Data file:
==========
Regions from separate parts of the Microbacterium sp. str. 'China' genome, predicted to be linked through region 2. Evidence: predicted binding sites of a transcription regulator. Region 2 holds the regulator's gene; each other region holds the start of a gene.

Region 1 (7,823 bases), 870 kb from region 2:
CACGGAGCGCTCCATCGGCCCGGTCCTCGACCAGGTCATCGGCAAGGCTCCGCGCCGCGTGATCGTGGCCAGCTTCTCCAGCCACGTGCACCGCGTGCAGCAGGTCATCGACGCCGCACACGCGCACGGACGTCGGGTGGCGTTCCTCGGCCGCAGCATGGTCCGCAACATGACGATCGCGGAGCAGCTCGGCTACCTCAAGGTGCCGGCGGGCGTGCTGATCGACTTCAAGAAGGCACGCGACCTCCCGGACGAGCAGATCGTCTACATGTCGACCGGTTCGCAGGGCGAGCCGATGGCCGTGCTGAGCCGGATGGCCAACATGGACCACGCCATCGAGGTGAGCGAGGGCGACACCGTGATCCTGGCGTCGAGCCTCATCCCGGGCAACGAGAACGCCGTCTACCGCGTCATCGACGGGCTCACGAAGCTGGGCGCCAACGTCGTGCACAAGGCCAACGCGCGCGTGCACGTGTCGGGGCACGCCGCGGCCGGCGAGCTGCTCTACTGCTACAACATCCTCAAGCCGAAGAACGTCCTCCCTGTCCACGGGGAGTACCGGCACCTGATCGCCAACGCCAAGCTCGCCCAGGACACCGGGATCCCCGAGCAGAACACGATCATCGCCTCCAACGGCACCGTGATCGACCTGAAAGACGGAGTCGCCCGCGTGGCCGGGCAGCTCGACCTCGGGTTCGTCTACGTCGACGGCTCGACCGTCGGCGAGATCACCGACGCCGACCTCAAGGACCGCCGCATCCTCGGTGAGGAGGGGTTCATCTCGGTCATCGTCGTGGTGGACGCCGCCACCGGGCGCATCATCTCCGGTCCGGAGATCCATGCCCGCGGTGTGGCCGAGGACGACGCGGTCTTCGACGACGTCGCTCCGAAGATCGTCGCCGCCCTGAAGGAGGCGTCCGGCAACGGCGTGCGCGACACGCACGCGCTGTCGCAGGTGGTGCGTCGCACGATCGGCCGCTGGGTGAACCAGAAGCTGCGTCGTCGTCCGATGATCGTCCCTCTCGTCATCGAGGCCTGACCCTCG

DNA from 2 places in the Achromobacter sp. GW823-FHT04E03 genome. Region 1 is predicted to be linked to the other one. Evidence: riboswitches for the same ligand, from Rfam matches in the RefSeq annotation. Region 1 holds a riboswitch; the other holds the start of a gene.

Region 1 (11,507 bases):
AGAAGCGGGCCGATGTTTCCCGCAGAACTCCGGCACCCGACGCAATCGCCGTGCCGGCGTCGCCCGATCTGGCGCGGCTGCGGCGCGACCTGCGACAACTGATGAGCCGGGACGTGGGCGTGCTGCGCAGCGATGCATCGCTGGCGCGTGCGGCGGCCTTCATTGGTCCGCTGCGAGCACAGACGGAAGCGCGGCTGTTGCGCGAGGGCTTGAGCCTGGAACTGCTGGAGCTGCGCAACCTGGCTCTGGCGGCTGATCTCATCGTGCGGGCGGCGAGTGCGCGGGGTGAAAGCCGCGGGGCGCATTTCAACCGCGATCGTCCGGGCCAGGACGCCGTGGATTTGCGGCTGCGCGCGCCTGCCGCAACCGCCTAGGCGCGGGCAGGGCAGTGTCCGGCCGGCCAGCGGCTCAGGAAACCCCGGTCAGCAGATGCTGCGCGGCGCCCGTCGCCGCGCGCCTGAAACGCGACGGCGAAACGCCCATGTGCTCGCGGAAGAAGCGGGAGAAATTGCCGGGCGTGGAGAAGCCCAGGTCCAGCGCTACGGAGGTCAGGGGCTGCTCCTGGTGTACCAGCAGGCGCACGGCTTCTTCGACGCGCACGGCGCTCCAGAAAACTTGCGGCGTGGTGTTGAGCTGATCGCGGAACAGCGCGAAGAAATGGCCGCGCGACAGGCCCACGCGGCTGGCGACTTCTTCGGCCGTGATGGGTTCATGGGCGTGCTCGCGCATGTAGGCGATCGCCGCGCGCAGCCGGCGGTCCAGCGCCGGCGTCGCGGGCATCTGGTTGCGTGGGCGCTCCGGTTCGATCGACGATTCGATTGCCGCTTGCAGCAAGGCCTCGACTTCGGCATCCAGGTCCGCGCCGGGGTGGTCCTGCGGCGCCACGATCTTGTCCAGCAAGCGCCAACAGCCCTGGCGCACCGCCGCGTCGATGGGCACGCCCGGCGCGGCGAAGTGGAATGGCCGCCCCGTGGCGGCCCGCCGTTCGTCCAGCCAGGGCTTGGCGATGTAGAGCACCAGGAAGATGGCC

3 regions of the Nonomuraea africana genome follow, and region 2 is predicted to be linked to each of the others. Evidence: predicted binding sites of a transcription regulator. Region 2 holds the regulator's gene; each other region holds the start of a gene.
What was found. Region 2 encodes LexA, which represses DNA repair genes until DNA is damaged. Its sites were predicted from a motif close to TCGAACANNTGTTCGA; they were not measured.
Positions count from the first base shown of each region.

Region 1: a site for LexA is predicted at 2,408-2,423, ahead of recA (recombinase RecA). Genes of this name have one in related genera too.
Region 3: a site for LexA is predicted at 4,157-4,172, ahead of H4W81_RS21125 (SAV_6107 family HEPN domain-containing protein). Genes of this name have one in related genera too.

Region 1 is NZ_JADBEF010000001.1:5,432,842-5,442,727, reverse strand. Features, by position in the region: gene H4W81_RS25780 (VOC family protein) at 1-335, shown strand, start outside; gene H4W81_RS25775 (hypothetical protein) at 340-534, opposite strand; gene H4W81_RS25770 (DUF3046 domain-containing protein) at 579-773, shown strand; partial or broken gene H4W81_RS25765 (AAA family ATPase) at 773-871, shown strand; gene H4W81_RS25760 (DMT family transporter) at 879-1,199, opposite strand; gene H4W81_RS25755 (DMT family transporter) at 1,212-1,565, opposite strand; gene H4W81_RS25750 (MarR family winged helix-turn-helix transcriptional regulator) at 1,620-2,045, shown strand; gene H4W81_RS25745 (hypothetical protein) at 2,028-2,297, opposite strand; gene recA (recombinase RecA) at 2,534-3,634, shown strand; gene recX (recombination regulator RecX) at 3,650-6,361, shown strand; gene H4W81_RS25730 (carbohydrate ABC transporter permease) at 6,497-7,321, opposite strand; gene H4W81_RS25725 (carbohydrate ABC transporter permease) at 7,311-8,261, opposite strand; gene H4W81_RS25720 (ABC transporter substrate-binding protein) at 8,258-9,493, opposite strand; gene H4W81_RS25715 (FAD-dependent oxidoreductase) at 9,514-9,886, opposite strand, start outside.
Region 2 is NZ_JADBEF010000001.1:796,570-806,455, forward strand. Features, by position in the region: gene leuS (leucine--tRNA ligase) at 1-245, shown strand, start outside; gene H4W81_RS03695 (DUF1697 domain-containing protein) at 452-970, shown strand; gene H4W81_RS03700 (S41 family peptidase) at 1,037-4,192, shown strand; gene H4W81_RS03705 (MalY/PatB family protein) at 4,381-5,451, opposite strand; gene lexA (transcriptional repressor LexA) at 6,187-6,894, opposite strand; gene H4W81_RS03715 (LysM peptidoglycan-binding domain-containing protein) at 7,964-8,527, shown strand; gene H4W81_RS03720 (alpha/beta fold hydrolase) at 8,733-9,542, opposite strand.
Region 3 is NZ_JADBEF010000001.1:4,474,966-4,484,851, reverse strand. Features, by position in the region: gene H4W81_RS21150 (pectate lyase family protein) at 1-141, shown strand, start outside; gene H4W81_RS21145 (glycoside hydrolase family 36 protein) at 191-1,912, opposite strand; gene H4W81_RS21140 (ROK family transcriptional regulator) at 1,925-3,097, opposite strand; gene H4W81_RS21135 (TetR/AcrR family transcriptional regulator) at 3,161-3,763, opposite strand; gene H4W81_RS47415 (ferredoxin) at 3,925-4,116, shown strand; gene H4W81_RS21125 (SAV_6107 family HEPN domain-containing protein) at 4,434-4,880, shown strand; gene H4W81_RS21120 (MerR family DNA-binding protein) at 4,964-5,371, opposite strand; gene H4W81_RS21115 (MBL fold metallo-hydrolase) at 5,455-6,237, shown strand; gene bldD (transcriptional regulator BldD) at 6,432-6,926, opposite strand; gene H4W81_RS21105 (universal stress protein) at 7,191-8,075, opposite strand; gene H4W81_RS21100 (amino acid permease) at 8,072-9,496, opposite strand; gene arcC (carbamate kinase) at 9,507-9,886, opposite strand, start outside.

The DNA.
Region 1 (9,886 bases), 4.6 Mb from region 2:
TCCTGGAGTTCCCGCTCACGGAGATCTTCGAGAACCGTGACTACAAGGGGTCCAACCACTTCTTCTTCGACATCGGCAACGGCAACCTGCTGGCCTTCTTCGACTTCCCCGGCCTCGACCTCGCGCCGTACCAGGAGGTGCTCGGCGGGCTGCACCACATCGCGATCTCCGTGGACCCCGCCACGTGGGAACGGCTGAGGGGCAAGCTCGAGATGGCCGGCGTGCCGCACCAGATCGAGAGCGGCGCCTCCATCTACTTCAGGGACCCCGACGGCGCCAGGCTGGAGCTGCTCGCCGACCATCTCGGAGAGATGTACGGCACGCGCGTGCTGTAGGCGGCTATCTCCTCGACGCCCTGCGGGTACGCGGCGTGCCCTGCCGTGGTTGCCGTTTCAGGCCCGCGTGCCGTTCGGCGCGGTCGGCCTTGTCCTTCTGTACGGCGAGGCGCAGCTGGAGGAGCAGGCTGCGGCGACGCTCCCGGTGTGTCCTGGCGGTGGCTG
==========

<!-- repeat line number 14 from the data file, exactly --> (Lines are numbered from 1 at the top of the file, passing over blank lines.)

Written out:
Region 3 is NZ_JADBEF010000001.1:4,474,966-4,484,851, reverse strand. Features, by position in the region: gene H4W81_RS21150 (pectate lyase family protein) at 1-141, shown strand, start outside; gene H4W81_RS21145 (glycoside hydrolase family 36 protein) at 191-1,912, opposite strand; gene H4W81_RS21140 (ROK family transcriptional regulator) at 1,925-3,097, opposite strand; gene H4W81_RS21135 (TetR/AcrR family transcriptional regulator) at 3,161-3,763, opposite strand; gene H4W81_RS47415 (ferredoxin) at 3,925-4,116, shown strand; gene H4W81_RS21125 (SAV_6107 family HEPN domain-containing protein) at 4,434-4,880, shown strand; gene H4W81_RS21120 (MerR family DNA-binding protein) at 4,964-5,371, opposite strand; gene H4W81_RS21115 (MBL fold metallo-hydrolase) at 5,455-6,237, shown strand; gene bldD (transcriptional regulator BldD) at 6,432-6,926, opposite strand; gene H4W81_RS21105 (universal stress protein) at 7,191-8,075, opposite strand; gene H4W81_RS21100 (amino acid permease) at 8,072-9,496, opposite strand; gene arcC (carbamate kinase) at 9,507-9,886, opposite strand, start outside.